The popularity of electric bikes (e-bikes) and electric scooters (e-scooters) is increasing in almost every major city in the US. A report by Mordor Intelligence LLP in June 2021 states that the North American e-bike market value will double from 2020 to 2026. The markets for these devices continue to trend up with the increase in bike lanes, investment in bike-sharing programs, and increased demand by individuals to avoid public transportation, which was precipitated by the COVID-19 pandemic.
One of the major components that make these devices possible is they tend to be powered by a lithium-ion battery. Lithium-ion batteries are found in various kinds of electronic devices. They can be seen in laptops, cellphones, electric cars, e-bikes, and e-scooters. These batteries are the rechargeable power source of choice because they have one of the highest energy densities of any battery, create lower maintenance for devices that use them, and are easier to dispose of than NI-Cd batteries. However, improper use or storage of these devices can cause the battery to overheat, catch fire, or even explode. These threats are why the New York City Fire Department (FDNY) released safety tips for devices with lithium-Ion batteries.
Safety Tips for Devices with Lithium-Ion Batteries (Based on FDNY release)
- Check to see if the device has the Underwriters Laboratories Mark (UL). This shows that the product underwent safety testing.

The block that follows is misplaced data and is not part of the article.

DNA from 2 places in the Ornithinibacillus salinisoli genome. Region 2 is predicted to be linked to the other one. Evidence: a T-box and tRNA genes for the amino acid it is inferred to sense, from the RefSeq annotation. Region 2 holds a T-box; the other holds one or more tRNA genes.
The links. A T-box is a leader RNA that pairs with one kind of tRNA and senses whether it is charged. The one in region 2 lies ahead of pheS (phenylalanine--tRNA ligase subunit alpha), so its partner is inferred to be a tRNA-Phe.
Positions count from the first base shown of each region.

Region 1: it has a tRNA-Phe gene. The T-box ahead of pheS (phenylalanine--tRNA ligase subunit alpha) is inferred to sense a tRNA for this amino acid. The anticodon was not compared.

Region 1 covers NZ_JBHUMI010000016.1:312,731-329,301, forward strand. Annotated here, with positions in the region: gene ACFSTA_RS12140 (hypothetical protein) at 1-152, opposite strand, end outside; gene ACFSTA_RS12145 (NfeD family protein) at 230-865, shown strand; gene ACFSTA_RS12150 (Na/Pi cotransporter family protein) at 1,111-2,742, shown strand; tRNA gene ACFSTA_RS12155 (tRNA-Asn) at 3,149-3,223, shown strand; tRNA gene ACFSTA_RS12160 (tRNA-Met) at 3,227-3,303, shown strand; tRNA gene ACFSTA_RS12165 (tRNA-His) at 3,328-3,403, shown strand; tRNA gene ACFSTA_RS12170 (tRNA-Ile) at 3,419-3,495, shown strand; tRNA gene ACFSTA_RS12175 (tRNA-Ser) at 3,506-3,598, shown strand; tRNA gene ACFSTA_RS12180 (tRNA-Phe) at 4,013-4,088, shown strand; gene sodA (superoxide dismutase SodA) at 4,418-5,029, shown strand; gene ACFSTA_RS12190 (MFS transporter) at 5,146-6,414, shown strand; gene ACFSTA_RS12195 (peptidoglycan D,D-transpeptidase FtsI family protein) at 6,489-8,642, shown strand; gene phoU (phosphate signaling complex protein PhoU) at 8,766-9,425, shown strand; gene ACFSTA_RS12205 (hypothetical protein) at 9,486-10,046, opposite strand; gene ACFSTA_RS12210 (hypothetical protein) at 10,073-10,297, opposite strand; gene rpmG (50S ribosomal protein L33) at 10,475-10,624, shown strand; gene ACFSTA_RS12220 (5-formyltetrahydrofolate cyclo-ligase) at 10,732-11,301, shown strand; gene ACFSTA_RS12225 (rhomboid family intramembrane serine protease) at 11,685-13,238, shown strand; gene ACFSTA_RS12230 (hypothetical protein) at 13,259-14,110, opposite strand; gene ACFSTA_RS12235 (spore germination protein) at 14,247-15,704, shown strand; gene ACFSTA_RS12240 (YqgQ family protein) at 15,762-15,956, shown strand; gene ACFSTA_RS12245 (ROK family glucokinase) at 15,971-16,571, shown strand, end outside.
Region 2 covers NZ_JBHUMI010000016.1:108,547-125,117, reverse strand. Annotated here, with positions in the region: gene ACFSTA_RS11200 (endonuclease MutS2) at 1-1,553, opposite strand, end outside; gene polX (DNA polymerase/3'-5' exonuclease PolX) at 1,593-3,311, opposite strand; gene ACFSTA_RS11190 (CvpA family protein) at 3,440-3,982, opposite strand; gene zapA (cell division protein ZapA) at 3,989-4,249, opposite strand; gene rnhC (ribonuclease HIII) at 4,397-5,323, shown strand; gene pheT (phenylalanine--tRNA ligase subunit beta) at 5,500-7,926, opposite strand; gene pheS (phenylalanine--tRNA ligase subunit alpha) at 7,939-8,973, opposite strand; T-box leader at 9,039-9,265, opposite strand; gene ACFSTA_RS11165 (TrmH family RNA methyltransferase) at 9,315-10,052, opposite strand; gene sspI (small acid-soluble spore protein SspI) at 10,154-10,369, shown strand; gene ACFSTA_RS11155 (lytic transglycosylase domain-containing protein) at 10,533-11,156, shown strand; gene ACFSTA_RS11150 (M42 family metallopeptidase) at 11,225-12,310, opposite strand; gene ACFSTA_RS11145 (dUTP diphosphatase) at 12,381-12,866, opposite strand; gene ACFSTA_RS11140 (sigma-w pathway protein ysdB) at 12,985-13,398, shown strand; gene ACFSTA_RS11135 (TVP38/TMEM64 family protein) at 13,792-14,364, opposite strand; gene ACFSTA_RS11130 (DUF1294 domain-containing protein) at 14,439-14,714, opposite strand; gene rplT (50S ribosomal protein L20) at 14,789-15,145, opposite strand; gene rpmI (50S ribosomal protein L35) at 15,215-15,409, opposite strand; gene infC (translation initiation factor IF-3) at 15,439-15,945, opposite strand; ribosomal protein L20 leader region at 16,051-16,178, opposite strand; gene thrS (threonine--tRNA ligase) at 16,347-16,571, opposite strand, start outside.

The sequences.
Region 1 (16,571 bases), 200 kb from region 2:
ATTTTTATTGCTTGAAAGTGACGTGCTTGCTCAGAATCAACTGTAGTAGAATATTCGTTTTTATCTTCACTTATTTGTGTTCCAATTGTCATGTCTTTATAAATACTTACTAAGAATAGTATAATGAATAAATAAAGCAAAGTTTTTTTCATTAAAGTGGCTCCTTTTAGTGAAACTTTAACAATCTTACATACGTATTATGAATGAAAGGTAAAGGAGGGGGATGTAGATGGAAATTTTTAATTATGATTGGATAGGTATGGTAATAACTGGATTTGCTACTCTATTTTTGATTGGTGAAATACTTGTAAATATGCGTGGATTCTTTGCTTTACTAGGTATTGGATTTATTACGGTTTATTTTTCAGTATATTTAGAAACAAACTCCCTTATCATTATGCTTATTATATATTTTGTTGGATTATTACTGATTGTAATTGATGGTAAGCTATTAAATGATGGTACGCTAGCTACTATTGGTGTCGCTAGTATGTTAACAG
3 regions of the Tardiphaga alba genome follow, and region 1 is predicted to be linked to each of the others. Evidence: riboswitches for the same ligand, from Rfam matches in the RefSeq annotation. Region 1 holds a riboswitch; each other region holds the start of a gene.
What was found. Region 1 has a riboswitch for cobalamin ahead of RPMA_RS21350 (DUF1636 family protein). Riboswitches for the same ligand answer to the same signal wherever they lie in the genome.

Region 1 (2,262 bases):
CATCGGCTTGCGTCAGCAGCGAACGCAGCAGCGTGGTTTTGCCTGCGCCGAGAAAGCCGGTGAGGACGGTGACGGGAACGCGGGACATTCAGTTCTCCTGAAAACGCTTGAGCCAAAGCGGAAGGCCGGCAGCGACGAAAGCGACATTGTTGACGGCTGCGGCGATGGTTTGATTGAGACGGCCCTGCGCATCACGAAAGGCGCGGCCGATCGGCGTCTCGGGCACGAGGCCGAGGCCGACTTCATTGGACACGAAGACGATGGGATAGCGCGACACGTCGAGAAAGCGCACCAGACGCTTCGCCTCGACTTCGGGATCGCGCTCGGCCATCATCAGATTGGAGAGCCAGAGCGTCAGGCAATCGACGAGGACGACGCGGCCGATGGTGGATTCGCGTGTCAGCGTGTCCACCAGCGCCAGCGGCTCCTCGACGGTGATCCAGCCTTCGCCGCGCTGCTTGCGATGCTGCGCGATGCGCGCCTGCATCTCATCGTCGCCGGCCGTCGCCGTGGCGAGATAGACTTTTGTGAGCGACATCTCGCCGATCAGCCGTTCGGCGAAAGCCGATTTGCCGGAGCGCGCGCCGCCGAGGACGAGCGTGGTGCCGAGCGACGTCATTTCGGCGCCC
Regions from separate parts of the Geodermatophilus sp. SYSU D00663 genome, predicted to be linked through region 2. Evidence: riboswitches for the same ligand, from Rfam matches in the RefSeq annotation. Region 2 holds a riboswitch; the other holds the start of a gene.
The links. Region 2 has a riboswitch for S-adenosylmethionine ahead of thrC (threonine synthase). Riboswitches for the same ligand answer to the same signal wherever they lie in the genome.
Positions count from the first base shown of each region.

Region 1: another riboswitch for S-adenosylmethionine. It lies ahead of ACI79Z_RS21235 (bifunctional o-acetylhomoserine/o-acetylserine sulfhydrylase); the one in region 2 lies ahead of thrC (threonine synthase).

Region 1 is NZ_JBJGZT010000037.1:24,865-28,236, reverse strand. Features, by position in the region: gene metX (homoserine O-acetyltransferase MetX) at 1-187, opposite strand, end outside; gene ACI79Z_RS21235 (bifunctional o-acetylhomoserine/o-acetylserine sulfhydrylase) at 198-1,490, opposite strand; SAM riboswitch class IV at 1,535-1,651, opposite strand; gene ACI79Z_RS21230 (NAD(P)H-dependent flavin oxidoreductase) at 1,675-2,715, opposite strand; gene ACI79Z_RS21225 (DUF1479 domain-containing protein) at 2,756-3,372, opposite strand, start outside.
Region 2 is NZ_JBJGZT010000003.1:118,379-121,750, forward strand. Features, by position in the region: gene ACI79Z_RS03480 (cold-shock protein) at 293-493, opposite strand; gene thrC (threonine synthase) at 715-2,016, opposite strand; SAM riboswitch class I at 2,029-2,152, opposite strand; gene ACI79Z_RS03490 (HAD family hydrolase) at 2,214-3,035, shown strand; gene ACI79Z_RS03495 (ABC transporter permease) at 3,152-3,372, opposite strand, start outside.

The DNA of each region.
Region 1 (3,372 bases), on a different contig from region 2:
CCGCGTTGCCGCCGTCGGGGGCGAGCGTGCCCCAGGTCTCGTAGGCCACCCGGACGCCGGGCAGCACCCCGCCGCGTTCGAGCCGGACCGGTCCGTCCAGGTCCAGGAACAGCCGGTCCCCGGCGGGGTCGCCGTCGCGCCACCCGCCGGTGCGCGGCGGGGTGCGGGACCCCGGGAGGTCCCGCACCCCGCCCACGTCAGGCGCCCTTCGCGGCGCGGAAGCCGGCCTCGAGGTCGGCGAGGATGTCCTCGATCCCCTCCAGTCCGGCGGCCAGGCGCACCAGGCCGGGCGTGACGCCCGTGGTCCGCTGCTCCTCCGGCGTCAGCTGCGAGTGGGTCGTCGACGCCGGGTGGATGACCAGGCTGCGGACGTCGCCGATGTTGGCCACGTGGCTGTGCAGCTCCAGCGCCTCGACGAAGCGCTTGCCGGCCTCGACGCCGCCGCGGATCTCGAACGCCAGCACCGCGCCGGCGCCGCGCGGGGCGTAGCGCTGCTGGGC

- For charging and storage, follow the manufacturer’s instructions.
- Use the manufacturer’s cord and power adapter made specifically for the device.
- Do not charge the device under a pillow, on a bed, or on a couch.
- Keep devices at room temperature and do not place in direct sunlight.
- Store batteries away from flammable material.
- Immediately stop using a device if the battery overheats, produces an odor, changes in shape or color, leaks, or produces odd noises. Move the device away from anything flammable if safe to do so and call 9-1-1.
How do you dispose of old lithium-ion batteries?
It is illegal to put lithium-ion batteries in the trash or recycling at home. Many cities and towns have special disposal locations for these items. Check with your local municipality’s website for information.
Residents in Albany, NY have nine Household Hazardous Waste (HHW) collection events available annually. If you live in New York City, visit here to find links to the locations and times for a disposal event or a special waste drop-off site. If you live in Fort Wayne, IN, visit here to find disposal locations and times of operation.
Alternatively, many retailers nationwide, such as Walmart, Lowes, and Home Depot, will accept rechargeable batteries.
Lithium battery use is one of the many topics Walden is involved in. Walden’s ongoing Research and Development efforts focus on the investigation and improvement of a diverse suite of environmental concerns, including surface water pollution, wastewater treatment, energy efficiency, energy recovery, and renewable energy applications for many municipalities and industries. Walden’s scientists and engineers evaluate the challenges to be addressed, conduct detailed investigations, and develop unique and sustainable measures that contribute to improving environmental quality and the financial bottom line. You can learn more about Walden’s research and development efforts here.
If you need additional information on lithium-ion battery safety, please contact Walden by calling 516-701-1681.